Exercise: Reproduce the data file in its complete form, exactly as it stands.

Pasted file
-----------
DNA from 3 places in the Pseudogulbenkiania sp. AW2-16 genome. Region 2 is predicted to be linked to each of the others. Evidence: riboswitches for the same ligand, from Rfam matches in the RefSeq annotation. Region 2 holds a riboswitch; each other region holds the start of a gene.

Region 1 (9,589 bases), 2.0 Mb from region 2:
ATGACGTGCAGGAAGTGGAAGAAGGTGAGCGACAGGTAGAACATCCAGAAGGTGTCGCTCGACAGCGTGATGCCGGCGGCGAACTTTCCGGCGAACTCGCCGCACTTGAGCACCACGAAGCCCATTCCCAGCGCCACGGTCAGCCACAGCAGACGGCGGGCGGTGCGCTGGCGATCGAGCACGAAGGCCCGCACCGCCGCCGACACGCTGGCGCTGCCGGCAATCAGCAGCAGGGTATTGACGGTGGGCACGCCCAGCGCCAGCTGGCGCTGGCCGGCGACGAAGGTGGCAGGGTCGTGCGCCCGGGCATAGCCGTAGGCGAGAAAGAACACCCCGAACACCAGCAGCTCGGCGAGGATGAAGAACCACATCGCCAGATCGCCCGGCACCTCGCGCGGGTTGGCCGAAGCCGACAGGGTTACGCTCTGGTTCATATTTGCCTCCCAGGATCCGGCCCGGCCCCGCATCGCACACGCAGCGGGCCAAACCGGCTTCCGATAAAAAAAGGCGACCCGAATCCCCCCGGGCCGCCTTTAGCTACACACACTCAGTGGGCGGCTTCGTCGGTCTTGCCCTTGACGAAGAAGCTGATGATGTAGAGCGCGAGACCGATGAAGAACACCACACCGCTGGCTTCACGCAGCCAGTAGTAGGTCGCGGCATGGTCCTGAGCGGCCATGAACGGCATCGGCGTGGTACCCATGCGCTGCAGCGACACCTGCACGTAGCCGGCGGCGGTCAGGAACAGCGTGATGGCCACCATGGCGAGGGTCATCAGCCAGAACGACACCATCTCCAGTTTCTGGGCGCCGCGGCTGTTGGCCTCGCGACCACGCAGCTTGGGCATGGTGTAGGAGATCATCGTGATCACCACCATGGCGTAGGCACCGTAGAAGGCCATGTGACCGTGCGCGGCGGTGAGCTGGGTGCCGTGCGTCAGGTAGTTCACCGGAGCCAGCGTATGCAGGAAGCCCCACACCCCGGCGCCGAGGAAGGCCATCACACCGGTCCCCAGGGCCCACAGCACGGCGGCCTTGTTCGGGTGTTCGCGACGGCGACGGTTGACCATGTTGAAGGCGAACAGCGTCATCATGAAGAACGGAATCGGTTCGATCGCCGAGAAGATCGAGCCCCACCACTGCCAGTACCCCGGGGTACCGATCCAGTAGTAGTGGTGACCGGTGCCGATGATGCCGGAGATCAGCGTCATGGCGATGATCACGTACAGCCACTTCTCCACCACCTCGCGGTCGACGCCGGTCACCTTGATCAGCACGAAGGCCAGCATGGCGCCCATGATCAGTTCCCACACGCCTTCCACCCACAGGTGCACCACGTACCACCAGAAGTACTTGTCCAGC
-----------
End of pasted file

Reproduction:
DNA from 3 places in the Pseudogulbenkiania sp. AW2-16 genome. Region 2 is predicted to be linked to each of the others. Evidence: riboswitches for the same ligand, from Rfam matches in the RefSeq annotation. Region 2 holds a riboswitch; each other region holds the start of a gene.

Region 1 (9,589 bases), 2.0 Mb from region 2:
ATGACGTGCAGGAAGTGGAAGAAGGTGAGCGACAGGTAGAACATCCAGAAGGTGTCGCTCGACAGCGTGATGCCGGCGGCGAACTTTCCGGCGAACTCGCCGCACTTGAGCACCACGAAGCCCATTCCCAGCGCCACGGTCAGCCACAGCAGACGGCGGGCGGTGCGCTGGCGATCGAGCACGAAGGCCCGCACCGCCGCCGACACGCTGGCGCTGCCGGCAATCAGCAGCAGGGTATTGACGGTGGGCACGCCCAGCGCCAGCTGGCGCTGGCCGGCGACGAAGGTGGCAGGGTCGTGCGCCCGGGCATAGCCGTAGGCGAGAAAGAACACCCCGAACACCAGCAGCTCGGCGAGGATGAAGAACCACATCGCCAGATCGCCCGGCACCTCGCGCGGGTTGGCCGAAGCCGACAGGGTTACGCTCTGGTTCATATTTGCCTCCCAGGATCCGGCCCGGCCCCGCATCGCACACGCAGCGGGCCAAACCGGCTTCCGATAAAAAAAGGCGACCCGAATCCCCCCGGGCCGCCTTTAGCTACACACACTCAGTGGGCGGCTTCGTCGGTCTTGCCCTTGACGAAGAAGCTGATGATGTAGAGCGCGAGACCGATGAAGAACACCACACCGCTGGCTTCACGCAGCCAGTAGTAGGTCGCGGCATGGTCCTGAGCGGCCATGAACGGCATCGGCGTGGTACCCATGCGCTGCAGCGACACCTGCACGTAGCCGGCGGCGGTCAGGAACAGCGTGATGGCCACCATGGCGAGGGTCATCAGCCAGAACGACACCATCTCCAGTTTCTGGGCGCCGCGGCTGTTGGCCTCGCGACCACGCAGCTTGGGCATGGTGTAGGAGATCATCGTGATCACCACCATGGCGTAGGCACCGTAGAAGGCCATGTGACCGTGCGCGGCGGTGAGCTGGGTGCCGTGCGTCAGGTAGTTCACCGGAGCCAGCGTATGCAGGAAGCCCCACACCCCGGCGCCGAGGAAGGCCATCACACCGGTCCCCAGGGCCCACAGCACGGCGGCCTTGTTCGGGTGTTCGCGACGGCGACGGTTGACCATGTTGAAGGCGAACAGCGTCATCATGAAGAACGGAATCGGTTCGATCGCCGAGAAGATCGAGCCCCACCACTGCCAGTACCCCGGGGTACCGATCCAGTAGTAGTGGTGACCGGTGCCGATGATGCCGGAGATCAGCGTCATGGCGATGATCACGTACAGCCACTTCTCCACCACCTCGCGGTCGACGCCGGTCACCTTGATCAGCACGAAGGCCAGCATGGCGCCCATGATCAGTTCCCACACGCCTTCCACCCACAGGTGCACCACGTACCACCAGAAGTACTTGTCCAGC